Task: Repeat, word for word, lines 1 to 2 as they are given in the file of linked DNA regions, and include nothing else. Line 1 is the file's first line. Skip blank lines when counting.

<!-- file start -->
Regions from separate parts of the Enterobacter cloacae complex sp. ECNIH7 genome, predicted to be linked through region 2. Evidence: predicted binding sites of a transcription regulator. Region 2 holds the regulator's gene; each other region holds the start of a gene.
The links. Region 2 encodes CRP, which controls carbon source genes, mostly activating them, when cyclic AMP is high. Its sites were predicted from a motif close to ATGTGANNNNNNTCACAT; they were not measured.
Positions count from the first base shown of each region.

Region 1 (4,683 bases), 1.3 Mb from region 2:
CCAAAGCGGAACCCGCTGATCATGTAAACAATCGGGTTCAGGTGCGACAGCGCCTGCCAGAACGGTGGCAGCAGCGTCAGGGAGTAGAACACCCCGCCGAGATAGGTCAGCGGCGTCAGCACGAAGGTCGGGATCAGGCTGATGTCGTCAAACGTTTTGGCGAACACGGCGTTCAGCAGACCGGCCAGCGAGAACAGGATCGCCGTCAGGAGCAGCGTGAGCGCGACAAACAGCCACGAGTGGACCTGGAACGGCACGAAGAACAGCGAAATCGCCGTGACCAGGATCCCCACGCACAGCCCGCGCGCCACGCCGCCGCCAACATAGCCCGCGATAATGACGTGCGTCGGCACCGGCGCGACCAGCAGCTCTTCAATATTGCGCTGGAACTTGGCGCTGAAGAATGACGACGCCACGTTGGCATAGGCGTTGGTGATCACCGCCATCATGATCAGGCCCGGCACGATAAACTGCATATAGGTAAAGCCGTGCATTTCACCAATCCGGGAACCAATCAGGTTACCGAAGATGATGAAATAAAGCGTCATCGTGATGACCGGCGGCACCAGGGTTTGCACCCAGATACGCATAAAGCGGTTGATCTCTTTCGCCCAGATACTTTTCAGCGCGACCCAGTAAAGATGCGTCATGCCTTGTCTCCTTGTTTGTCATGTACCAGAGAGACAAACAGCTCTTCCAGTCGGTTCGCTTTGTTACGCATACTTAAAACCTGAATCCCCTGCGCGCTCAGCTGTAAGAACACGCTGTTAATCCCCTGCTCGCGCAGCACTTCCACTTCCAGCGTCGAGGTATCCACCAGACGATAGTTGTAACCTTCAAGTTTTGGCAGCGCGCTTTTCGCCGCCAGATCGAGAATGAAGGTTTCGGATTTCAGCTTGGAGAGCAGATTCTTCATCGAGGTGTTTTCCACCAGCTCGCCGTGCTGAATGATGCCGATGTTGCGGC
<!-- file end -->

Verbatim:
Regions from separate parts of the Enterobacter cloacae complex sp. ECNIH7 genome, predicted to be linked through region 2. Evidence: predicted binding sites of a transcription regulator. Region 2 holds the regulator's gene; each other region holds the start of a gene.
The links. Region 2 encodes CRP, which controls carbon source genes, mostly activating them, when cyclic AMP is high. Its sites were predicted from a motif close to ATGTGANNNNNNTCACAT; they were not measured.